Your “B” is the stereo difference signal of broadcast FM stereo. It is placed at twice the pilot frequency so that it can be recovered by having the receiver lock onto the pilot signal and frequency-double it to obtain the subcarrier signal marking the position of the difference signal. The receiver uses this subcarrier to shift it in frequency down to the ...


11

Normally in amateur radio when specifying a frequency you specify the nominal carrier frequency. For SSB and other suppressed-carrier transmission modes, you specify the frequency to which the BFO needs to be tuned to re-insert the suppressed carrier. For this to work, you also need to specify which sideband you are transmitting on; lower, upper, or both. (...


10

Because it's fun to send and receive messages by Morse code! It's something that can be done without any specialized equipment for sending and receiving. It's a shared historic experience. It's a challenge, and a skill that is fun to learn. It puts you into a special "club," setting you apart from those non-CW capable hams. But mostly, it's just fun.


9

I am a new ham, and I decided to learn it, and use it, strictly for the purpose of efficiency. CW operation is low bandwidth, and therefore requires very little power to get a signal out over long distances. You will not get the same results from voice transmissions or other larger bandwidth data modes (although JT-65A and PSK31 are relatively efficient data ...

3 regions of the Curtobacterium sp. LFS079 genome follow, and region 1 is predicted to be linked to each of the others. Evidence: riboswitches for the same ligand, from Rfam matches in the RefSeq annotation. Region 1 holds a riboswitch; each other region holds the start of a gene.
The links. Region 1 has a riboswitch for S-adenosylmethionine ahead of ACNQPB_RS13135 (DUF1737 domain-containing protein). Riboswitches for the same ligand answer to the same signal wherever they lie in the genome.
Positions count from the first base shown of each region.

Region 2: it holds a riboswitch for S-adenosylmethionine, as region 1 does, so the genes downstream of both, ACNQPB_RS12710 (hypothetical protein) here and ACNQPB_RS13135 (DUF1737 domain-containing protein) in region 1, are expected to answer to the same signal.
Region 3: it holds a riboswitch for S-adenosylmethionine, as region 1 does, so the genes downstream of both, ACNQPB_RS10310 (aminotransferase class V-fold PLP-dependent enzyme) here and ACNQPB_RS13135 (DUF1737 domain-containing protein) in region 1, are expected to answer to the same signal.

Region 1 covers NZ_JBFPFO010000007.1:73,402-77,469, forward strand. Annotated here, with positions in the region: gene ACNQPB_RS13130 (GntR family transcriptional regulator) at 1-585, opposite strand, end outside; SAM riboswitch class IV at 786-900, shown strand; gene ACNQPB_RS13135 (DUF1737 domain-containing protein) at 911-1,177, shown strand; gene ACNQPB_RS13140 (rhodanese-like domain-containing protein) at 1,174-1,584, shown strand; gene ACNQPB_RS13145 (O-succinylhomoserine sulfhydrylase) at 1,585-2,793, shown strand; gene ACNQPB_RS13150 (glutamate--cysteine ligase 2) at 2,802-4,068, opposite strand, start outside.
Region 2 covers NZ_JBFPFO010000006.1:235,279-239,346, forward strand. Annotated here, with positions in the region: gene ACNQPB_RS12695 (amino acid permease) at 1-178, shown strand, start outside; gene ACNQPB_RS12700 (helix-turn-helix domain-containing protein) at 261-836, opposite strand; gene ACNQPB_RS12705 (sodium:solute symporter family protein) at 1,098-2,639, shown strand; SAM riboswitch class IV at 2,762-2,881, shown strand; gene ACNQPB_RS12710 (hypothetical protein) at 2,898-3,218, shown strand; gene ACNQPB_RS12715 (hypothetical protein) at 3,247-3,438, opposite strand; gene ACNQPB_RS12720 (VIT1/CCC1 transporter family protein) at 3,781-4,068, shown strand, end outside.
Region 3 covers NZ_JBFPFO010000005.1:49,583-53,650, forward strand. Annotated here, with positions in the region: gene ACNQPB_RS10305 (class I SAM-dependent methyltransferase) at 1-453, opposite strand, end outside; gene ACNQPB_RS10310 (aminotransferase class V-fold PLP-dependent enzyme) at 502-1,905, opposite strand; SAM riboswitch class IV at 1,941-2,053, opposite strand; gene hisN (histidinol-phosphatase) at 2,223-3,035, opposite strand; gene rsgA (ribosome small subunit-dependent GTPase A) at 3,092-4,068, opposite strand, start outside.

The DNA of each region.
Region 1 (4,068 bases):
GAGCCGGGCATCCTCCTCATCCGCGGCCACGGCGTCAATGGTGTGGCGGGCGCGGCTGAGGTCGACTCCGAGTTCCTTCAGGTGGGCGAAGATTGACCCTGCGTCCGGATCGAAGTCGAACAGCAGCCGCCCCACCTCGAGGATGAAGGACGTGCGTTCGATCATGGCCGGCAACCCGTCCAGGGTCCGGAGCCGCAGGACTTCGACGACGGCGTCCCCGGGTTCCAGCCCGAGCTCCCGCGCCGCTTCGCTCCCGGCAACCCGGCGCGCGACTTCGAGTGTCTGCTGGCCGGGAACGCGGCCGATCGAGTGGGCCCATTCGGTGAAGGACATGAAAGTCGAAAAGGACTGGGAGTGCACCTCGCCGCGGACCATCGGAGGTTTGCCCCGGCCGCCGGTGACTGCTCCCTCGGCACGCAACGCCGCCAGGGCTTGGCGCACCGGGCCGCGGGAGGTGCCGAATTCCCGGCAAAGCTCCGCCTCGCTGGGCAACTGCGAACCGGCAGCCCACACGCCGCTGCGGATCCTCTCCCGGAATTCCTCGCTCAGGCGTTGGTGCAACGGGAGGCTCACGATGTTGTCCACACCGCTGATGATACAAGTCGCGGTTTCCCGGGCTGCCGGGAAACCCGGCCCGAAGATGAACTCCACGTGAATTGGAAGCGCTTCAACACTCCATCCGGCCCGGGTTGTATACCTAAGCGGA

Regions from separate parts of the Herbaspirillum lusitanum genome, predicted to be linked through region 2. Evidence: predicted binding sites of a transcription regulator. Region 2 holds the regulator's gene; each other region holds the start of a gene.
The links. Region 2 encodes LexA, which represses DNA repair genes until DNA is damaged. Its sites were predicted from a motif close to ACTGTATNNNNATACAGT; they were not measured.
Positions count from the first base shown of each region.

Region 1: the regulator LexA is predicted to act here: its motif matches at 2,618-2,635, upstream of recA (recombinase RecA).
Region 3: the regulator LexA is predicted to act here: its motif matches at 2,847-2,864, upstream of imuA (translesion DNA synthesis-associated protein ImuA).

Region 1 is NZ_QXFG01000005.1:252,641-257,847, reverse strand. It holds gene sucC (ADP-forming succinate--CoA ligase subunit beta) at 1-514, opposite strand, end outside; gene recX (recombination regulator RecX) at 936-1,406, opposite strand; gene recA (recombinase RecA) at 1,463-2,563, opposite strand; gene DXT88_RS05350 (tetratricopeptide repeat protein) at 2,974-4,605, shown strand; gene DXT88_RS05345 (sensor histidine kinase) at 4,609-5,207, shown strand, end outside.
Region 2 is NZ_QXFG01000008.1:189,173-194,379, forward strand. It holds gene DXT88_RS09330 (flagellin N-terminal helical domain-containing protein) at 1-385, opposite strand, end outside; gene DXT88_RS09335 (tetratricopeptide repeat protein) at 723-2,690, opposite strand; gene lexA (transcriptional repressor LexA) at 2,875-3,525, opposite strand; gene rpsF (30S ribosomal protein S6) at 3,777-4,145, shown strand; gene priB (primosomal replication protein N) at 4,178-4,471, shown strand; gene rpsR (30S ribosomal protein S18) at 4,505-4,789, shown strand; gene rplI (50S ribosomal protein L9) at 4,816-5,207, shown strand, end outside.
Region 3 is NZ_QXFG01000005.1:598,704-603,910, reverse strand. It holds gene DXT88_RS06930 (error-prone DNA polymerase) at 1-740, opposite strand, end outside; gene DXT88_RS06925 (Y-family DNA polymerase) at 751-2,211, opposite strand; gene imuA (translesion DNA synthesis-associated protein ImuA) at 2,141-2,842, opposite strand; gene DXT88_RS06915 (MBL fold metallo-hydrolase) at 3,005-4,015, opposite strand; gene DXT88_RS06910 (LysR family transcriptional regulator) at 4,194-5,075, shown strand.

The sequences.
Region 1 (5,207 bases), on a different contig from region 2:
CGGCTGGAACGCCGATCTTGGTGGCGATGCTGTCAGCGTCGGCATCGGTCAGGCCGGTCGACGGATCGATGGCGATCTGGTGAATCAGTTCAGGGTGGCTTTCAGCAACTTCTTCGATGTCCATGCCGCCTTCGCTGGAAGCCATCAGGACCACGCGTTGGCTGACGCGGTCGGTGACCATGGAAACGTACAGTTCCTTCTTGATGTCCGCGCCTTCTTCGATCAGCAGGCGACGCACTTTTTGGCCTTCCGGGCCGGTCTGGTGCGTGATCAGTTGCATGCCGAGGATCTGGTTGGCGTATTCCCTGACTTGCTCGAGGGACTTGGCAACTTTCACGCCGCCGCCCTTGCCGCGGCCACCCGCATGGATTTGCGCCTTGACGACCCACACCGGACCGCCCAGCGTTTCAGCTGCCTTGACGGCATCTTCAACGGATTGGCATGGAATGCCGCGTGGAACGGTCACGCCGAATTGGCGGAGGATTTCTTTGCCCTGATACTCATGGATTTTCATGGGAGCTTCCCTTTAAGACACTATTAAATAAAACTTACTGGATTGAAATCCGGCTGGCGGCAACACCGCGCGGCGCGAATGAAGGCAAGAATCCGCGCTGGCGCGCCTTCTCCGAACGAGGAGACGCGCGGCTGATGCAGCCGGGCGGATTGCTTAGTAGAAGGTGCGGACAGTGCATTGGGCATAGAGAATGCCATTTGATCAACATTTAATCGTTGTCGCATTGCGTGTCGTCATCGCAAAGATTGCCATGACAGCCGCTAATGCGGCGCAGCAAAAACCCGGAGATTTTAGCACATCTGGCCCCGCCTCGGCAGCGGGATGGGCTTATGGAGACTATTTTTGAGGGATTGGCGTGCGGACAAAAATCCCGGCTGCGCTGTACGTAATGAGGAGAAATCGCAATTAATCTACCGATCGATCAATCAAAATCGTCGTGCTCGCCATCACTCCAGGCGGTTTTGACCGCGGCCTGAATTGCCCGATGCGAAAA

9

Morse code requires an extremely small bandwidth (and is usable in a channel that has a relatively low S/N) for a mode that requires no digital processing hardware or computer/digital logic chips (instead requiring just the skill of a couple of human brains) to communicate. Some people value accomplishing things using personally learned skills rather than ...


9

I love Morse code for these reasons: It's fun. There is something satisfying about pulling a really weak signal out from the noise just 10s of Hz away from another really strong semi-local signal, and making a decent contact with someone halfway around the planet with less than 100W. I can put headphones on and operate in the living room while the XYL is ...